Regardless of hierarchy or job position, employees in Mexico are entitled to paid vacation days as a statutory mandatory benefit. Vacation days shall be granted to employees at least pursuant to the minimum statutory terms set forth in Mexico’s Federal Labor Law (FLL). Employers that fail to comply with the FLL’s requirements may be subject to fines and penalties up to a constructive discharge claim.

Quick Hits

  • Vacation days are mandated under the Federal Labor Law as a benefit for all employees in Mexico.
  • Employees are entitled to decide how and when they use their vacation days.
  • Employees are also entitled to a vacation premium equivalent to at least 25 percent of their base salaries corresponding to the vacation period.

The following are key points of the FLL’s requirements related to the vacation entitlement:

  • Vacation days are inalienable and unwaivable.
  • The FLL requires employers to provide minimum mandatory days of vacation leave to employees. Employees are entitled to twelve days of paid annual vacation in the first year of service. The number of vacation days increases by two days each subsequent year of service, up to twenty days. After the sixth year of service, the number of vacation days increases by two days every five years of service.
  • All employees are entitled to vacation days (not hours). Vacation days are based on seniority rather than time worked under a work schedule.
  • Employees are entitled to enjoy their vacation days when the year of service is completed. However, the employer can discretionarily decide to grant vacation days before the applicable year is completed.
  • Vacation days equate to business days. Weekly rest days and holidays are not considered when calculating vacation days.
  • The statute of limitations (SOL) for employees to take vacation days is eighteen months from when the vacation days were earned; otherwise, vacation days are deemed lost. The SOL of an eighteen-month term is divided into two segments: employees may take their vacation days in the six months after they are earned. After the six-month period, employees have one year to demand their vacation time from their employer before a court.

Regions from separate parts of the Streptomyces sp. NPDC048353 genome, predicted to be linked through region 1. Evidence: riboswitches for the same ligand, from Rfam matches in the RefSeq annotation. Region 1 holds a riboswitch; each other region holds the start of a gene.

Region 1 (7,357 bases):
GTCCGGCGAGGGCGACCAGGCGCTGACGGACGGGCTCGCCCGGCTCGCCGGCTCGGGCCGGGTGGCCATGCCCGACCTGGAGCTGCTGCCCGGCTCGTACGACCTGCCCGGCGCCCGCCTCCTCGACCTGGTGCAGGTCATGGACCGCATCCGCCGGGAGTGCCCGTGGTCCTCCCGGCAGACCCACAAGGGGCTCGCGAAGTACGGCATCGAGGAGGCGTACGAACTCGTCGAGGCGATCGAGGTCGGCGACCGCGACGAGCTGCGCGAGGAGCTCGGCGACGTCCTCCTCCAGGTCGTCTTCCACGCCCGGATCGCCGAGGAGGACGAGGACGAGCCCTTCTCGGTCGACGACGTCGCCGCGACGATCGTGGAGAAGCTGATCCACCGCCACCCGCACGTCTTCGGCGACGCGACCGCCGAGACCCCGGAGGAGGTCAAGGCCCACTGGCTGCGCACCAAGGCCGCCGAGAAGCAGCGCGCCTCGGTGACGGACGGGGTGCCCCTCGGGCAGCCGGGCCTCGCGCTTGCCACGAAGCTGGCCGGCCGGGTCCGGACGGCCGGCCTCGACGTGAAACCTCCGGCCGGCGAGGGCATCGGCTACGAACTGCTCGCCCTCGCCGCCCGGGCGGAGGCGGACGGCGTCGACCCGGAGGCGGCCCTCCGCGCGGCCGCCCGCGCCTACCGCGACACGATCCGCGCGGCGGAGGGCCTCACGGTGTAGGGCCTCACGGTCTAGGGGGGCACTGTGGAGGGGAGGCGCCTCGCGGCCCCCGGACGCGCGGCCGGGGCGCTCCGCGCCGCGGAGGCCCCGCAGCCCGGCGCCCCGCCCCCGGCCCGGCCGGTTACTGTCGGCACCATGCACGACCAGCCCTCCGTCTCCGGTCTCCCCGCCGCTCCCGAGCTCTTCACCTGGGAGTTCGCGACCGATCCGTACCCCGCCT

• Employees are entitled to decide how and when to take their vacation days. A policy in place that describes the process for employees to request, authorize, and take vacation days would assist in controlling said “how and when” to use vacation days.
  • An employer’s vacation policy may not provide for less than the minimum mandatory benefits and terms specified by the FLL.
  • Vacation days may not be paid out under any circumstance except when the employee is discharged (prorated amounts will be considered).
  • If the employer refuses to allow employees to take vacation days, the employer will be subject to fines upon an inspection by the labor authority or upon a claim filed by an employee demanding from the employer the provision of vacation days.

Finally, although the vacation premium is a different benefit from vacation days, these two benefits are directly related. The vacation premium is equivalent to 25 percent of an employee’s base salary correspondent to the vacation period. The FLL does not clearly state a specific date of payment and/or whether the premium shall be paid when employees take their vacation days.

Ogletree Deakins’ Mexico City office will continue to monitor developments and will provide updates on the Cross-Border and Leaves of Absence blogs as additional information becomes available.

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